» Articles » Jews in Mumbai, India

Jews in Mumbai, India

Mumbai (Bombay until 1995) is the second most populous city in India and the seventh most populous city in the world.

Jews have been settling in the city since the 18th century. The Jewish population of Mumbai consisted of several groups:

• Bene Israel

According to legend, in the 2nd century BC, fleeing the persecution of the Syrian king Antiochus Epiphanes, a group of Jews left Judea and was shipwrecked off the Konkan coast, 48 km from Mumbai. Until the 18th century, the group lived in isolation. Then community members began to move to Mumbai. The first member of the Bene Israel group, Samuel Divekar, arrived in the city in 1746.

Cochin and Baghdadi Jews living in Mumbai recognized Bene Israel as their own because of the similarity of customs. In 1796, the first Bene Israel synagogue appeared in Mumbai.

• Baghdadi Jews

Jews from the Middle East moved to Mumbai, fleeing the persecution of Duad Pasha, the ruler of the Baghdad Pashalyk. The first Baghdad Jew, Joseph Semakh, arrived in Mumbai in 1730. In the 1820s, the Baghdad Jew David Sassoon came to the city, who founded a business empire in Mumbai and became the leader of the community. Thanks to the Sassoon family, a hospital, docks and the first public library appeared in the city in 1845.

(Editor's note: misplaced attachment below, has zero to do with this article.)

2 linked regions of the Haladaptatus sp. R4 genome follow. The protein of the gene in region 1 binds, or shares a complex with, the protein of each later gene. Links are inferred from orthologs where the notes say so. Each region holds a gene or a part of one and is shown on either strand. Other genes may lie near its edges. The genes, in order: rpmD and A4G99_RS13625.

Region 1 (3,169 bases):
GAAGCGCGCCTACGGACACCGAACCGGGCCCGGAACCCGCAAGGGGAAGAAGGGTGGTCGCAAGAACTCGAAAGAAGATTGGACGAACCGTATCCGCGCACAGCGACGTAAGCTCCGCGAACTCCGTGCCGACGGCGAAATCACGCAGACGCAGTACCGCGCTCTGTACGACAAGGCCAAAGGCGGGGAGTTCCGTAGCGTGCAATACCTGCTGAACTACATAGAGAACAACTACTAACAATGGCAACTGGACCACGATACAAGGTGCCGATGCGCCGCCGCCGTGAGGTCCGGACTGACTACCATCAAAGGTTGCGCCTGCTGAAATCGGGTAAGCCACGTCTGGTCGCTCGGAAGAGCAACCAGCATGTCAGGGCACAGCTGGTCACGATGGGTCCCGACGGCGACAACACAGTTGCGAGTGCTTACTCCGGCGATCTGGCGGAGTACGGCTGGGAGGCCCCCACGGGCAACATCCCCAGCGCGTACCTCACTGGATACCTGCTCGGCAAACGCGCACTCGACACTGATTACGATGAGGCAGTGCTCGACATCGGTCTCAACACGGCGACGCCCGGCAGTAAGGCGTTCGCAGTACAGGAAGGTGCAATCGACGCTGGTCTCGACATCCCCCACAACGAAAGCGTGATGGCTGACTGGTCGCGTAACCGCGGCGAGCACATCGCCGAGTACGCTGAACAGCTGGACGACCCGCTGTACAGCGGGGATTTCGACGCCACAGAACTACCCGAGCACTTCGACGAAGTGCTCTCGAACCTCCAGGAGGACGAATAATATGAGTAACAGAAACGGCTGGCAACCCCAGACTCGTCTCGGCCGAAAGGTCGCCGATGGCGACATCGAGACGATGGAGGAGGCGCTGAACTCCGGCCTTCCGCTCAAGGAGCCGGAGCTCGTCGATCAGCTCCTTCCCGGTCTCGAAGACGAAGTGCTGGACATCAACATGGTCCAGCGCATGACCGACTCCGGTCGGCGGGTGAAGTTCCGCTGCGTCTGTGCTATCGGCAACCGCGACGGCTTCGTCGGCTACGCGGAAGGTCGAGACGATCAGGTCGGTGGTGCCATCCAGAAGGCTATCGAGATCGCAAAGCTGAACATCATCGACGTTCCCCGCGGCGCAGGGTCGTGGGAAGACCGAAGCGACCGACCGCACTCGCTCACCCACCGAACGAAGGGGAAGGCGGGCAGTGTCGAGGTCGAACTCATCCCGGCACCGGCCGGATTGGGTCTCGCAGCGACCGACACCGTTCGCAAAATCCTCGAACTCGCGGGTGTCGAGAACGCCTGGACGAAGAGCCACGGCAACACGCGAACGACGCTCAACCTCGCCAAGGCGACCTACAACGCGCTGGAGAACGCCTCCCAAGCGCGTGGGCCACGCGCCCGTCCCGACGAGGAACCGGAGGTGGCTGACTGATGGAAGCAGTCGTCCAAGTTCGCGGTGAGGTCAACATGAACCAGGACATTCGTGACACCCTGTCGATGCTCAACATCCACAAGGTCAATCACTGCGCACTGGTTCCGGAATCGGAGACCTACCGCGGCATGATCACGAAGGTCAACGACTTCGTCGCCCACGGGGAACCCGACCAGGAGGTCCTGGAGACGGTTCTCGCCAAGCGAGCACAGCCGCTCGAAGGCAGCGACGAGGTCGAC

• Cochin (Malabar) Jews

According to various versions, Cochin Jews appeared in India during the time of King Solomon, or after the destruction of the First Temple.

In the 19th century, Persian, Yemeni and Afghan Jews settled in prosperous Mumbai.

Bollywood's first superstar Sulochana (Ruby Myers) was born to Baghdad Jews and has lived in Mumbai for a long time. Pramila (Esther Abraham), the first female producer in the Indian film industry, also resided in Mumbai.

With the Nazis coming to power in Germany, Jews from Europe moved to Mumbai. In 1937, Jew Elijah Moses was elected mayor of Mumbai.

In the 1940s, the Jewish population of Mumbai numbered 40,000.

After the formation of the State of Israel, the outflow of Jews from Mumbai began. At the beginning of the XXI century, there were from 2.7 to 4 thousand Jews in the city.

Of the eight synagogues in Mumbai, six belong to Bene Israel and two to the Baghdadi Jewish community.

The Jews of Mumbai have close ties with the local Muslim community. The two minorities in the Hindu country are united by the similarity of customs. The Bene Israel synagogues are located in the Muslim region of Mumbai. After the terrorist attacks in 2008, the city's Muslim Council prohibited the burial of killed militants in Mumbai.